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Secreted enteric antimicrobial activity localises to the mucus surface layer
  1. U Meyer-Hoffert1,
  2. M W Hornef2,
  3. B Henriques-Normark3,
  4. L-G Axelsson1,
  5. T Midtvedt1,
  6. K Pütsep1,
  7. M Andersson1
  1. 1
    Department of Microbiology, Tumor and Cell Biology, Karolinska Institutet, Stockholm, Sweden
  2. 2
    Department of Microbiology, University of Freiburg, Freiburg, Germany
  3. 3
    Swedish Institute for Infectious Disease Control, Stockholm, Sweden
  1. Dr M Andersson, Department of Microbiology, Tumor and Cell Biology, Karolinska Institutet, SE-171 77 Stockholm, Sweden; mats.andersson.2{at}


Objectives: The intestinal mucosa is constantly exposed to a dense and highly dynamic microbial flora and challenged by a variety of enteropathogenic bacteria. Antibacterial protection is provided in part by Paneth cell-derived antibacterial peptides such as the α-defensins. The mechanism of peptide-mediated antibacterial control and its functional importance for gut homeostasis has recently been appreciated in patients with Crohn’s ileitis. In the present study, the spatial distribution of antimicrobial peptides was analysed within the small intestinal anatomical compartments such as the intestinal crypts, the overlaying mucus and the luminal content.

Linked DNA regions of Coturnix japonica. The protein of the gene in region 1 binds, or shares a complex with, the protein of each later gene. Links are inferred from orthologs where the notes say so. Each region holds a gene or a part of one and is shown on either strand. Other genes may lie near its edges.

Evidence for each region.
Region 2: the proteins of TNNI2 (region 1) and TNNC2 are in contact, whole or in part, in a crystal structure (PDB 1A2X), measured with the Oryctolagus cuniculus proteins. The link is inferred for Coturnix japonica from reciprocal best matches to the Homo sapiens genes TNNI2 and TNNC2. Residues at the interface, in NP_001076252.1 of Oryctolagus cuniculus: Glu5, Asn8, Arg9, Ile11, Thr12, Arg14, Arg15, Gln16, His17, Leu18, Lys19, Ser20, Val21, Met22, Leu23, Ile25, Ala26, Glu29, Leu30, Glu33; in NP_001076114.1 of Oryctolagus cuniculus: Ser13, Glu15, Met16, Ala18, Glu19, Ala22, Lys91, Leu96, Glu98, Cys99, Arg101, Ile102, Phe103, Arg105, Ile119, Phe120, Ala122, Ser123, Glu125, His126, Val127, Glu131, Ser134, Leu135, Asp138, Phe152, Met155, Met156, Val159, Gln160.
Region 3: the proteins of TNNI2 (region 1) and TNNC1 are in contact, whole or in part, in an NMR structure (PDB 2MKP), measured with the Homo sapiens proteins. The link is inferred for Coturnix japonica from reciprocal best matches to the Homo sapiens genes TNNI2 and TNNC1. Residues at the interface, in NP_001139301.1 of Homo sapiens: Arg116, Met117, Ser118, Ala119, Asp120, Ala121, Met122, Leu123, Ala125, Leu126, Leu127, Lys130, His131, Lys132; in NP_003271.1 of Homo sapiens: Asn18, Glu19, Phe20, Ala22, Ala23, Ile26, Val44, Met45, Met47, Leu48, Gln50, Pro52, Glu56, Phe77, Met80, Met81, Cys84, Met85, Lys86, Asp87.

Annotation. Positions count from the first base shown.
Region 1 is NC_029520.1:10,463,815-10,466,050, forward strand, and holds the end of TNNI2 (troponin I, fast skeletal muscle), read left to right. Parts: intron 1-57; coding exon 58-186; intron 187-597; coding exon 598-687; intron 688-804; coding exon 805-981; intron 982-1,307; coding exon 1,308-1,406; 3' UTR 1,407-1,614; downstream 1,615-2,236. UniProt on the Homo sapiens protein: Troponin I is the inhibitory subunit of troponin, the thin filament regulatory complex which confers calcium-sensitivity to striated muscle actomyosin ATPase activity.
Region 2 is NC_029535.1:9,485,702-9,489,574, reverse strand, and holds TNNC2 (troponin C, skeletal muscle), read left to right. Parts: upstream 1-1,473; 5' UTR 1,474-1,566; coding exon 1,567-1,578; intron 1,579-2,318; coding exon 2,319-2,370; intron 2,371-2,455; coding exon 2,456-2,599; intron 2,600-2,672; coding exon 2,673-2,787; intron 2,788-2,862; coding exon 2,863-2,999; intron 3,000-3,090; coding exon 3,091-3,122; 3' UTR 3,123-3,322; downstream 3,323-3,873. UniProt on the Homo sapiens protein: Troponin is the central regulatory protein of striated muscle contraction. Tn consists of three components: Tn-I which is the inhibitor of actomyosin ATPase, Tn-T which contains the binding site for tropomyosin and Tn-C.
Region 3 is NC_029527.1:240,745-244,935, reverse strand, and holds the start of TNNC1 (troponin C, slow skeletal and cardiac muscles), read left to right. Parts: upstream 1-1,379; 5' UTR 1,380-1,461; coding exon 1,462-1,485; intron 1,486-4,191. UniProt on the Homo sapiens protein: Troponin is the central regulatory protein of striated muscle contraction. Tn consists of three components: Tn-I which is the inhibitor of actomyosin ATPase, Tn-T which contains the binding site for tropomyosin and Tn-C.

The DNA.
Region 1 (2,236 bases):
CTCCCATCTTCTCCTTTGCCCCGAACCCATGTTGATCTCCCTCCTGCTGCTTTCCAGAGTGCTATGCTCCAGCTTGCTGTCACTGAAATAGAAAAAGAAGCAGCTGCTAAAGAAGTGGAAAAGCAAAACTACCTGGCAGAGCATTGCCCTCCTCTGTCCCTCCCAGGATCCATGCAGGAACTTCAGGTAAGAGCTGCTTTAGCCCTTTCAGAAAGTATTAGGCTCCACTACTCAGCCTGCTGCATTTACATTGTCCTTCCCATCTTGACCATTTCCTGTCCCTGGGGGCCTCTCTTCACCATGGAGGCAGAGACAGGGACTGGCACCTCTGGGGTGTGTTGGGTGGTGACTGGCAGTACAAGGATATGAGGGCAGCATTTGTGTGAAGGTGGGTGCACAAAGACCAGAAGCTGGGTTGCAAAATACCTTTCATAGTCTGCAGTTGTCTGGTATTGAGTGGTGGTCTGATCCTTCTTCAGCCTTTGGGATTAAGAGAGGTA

Methods: Preparations from the different intestinal locations as well as whole mouse small intestine were extracted and separated by reversed-phase high-performance liquid chromatography. Antibacterial activity was determined in extracts, and the presence of antimicrobial peptides/proteins was confirmed by N-terminal sequencing, mass spectrometry analysis and immunodetection.

Results: The secreted antibacterial activity was largely confined to the layer of mucus, whereas only minute amounts of activity were noted in the luminal content. The extractable activity originating from either crypt/mucus/lumen compartments respectively (given as a percentage) was for Listeria monocytogenes, 48 (4)/44 (4)/8 (8); Enterococcus faecalis, 44 (10)/49 (3)/7 (7); Bacterium megaterium, 56 (4)/42 (3)/2 (1); Streptococcus pyogenes, 48 (4)/46 (3)/6 (6); Escherichia coli, 46 (4)/47 (3)/7 (7); and Salmonella enterica sv. Typhimurium, 38 (3)/43 (7)/19 (10). A spectrum of antimicrobial peptides was identified in isolated mucus, which exhibited strong and contact-dependent antibacterial activity against both commensal and pathogenic bacteria.

Conclusion: These findings show that secreted antimicrobial peptides are retained by the surface-overlaying mucus and thereby provide a combined physical and antibacterial barrier to prevent bacterial attachment and invasion. This distribution facilitates high local peptide concentration on vulnerable mucosal surfaces, while still allowing the presence of an enteric microbiota.

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  • Competing interests: None.

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